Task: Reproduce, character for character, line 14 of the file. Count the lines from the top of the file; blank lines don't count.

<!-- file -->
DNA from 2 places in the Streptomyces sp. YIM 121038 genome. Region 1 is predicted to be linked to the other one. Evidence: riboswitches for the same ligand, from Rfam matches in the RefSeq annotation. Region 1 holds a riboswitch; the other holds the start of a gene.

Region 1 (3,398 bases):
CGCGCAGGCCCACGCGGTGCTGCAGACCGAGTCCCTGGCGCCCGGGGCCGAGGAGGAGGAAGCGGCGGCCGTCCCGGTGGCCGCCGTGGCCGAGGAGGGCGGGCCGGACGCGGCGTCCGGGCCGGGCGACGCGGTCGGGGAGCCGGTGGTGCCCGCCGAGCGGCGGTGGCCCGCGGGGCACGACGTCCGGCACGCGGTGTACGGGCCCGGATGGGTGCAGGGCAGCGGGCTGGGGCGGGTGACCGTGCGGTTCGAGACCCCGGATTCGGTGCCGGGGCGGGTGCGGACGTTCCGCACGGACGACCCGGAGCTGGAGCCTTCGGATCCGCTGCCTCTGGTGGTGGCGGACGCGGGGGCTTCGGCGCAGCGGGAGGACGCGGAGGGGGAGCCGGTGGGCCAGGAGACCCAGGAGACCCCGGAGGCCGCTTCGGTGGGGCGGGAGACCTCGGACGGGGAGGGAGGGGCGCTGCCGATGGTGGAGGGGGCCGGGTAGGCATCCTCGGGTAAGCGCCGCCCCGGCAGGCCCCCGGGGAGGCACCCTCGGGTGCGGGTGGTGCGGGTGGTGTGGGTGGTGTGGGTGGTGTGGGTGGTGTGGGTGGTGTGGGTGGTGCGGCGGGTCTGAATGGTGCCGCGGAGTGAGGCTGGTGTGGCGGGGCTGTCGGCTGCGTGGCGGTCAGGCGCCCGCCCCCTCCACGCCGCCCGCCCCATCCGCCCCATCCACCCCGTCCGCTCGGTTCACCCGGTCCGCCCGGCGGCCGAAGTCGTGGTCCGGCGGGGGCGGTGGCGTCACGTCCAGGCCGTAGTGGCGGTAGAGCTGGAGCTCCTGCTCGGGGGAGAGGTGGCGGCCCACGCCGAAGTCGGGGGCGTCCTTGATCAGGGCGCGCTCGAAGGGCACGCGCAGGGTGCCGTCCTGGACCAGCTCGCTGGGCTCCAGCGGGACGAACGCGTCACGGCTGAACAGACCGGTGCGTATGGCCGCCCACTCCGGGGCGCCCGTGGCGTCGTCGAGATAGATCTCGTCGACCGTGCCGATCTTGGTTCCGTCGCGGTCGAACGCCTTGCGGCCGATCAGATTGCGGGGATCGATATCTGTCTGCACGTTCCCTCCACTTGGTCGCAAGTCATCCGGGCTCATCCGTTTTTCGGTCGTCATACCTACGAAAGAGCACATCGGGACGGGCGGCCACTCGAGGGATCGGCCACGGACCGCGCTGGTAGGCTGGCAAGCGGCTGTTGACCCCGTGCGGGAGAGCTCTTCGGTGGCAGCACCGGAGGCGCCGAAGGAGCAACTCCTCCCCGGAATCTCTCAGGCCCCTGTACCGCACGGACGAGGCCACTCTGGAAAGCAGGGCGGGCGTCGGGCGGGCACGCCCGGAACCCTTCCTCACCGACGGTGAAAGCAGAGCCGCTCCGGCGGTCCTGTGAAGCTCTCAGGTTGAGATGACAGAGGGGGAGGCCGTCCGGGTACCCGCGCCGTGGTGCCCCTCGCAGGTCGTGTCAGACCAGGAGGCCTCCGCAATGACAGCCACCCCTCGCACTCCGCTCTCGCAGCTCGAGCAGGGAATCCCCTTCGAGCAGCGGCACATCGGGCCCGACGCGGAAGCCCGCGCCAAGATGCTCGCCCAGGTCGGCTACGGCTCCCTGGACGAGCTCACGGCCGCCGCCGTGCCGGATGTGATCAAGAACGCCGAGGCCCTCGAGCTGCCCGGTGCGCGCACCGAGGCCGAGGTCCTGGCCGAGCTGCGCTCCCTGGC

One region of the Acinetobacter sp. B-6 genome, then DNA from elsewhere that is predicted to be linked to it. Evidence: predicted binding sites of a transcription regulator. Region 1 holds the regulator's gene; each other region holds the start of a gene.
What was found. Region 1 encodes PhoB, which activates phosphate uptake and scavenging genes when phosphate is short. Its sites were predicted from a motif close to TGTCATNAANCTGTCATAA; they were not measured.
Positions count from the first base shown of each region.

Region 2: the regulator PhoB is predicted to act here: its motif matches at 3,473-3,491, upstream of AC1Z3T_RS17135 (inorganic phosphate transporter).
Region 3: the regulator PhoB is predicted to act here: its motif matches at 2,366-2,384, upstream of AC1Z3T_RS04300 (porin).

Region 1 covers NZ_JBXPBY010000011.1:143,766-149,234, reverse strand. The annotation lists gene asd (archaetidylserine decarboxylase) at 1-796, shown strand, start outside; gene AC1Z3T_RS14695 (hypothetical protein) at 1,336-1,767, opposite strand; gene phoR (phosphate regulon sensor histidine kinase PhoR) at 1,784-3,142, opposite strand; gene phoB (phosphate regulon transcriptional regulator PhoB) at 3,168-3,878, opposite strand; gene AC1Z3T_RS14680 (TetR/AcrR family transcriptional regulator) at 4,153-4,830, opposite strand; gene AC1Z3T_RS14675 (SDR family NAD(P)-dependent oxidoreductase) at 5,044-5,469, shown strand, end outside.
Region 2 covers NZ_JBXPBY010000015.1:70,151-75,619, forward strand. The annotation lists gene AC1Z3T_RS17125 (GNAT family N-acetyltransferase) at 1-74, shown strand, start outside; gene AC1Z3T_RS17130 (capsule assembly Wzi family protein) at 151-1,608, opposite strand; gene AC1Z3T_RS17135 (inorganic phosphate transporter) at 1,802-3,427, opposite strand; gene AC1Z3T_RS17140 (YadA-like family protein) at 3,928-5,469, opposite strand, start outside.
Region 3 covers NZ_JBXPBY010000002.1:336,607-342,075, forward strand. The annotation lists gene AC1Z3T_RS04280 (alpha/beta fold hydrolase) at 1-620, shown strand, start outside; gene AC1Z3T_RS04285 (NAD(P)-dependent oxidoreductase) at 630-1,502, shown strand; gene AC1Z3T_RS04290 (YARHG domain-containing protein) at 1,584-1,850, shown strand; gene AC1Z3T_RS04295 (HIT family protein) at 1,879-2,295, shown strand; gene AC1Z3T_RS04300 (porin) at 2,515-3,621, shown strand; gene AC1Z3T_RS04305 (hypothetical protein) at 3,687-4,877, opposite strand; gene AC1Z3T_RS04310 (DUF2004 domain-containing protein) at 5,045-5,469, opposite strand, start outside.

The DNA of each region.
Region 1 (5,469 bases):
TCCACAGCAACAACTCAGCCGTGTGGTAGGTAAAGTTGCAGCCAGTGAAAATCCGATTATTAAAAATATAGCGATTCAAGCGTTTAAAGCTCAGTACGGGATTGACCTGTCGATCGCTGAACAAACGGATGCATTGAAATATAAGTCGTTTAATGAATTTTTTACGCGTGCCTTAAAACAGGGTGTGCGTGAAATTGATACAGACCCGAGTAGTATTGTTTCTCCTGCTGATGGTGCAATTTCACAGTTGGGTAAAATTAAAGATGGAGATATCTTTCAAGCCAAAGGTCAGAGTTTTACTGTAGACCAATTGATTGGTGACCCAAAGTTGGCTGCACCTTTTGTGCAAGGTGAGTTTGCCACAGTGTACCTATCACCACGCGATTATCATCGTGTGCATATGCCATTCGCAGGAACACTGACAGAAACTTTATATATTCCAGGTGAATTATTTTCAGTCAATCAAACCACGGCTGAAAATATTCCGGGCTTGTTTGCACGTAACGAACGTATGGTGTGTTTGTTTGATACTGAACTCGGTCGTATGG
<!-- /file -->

TCCACAGCAACAACTCAGCCGTGTGGTAGGTAAAGTTGCAGCCAGTGAAAATCCGATTATTAAAAATATAGCGATTCAAGCGTTTAAAGCTCAGTACGGGATTGACCTGTCGATCGCTGAACAAACGGATGCATTGAAATATAAGTCGTTTAATGAATTTTTTACGCGTGCCTTAAAACAGGGTGTGCGTGAAATTGATACAGACCCGAGTAGTATTGTTTCTCCTGCTGATGGTGCAATTTCACAGTTGGGTAAAATTAAAGATGGAGATATCTTTCAAGCCAAAGGTCAGAGTTTTACTGTAGACCAATTGATTGGTGACCCAAAGTTGGCTGCACCTTTTGTGCAAGGTGAGTTTGCCACAGTGTACCTATCACCACGCGATTATCATCGTGTGCATATGCCATTCGCAGGAACACTGACAGAAACTTTATATATTCCAGGTGAATTATTTTCAGTCAATCAAACCACGGCTGAAAATATTCCGGGCTTGTTTGCACGTAACGAACGTATGGTGTGTTTGTTTGATACTGAACTCGGTCGTATGG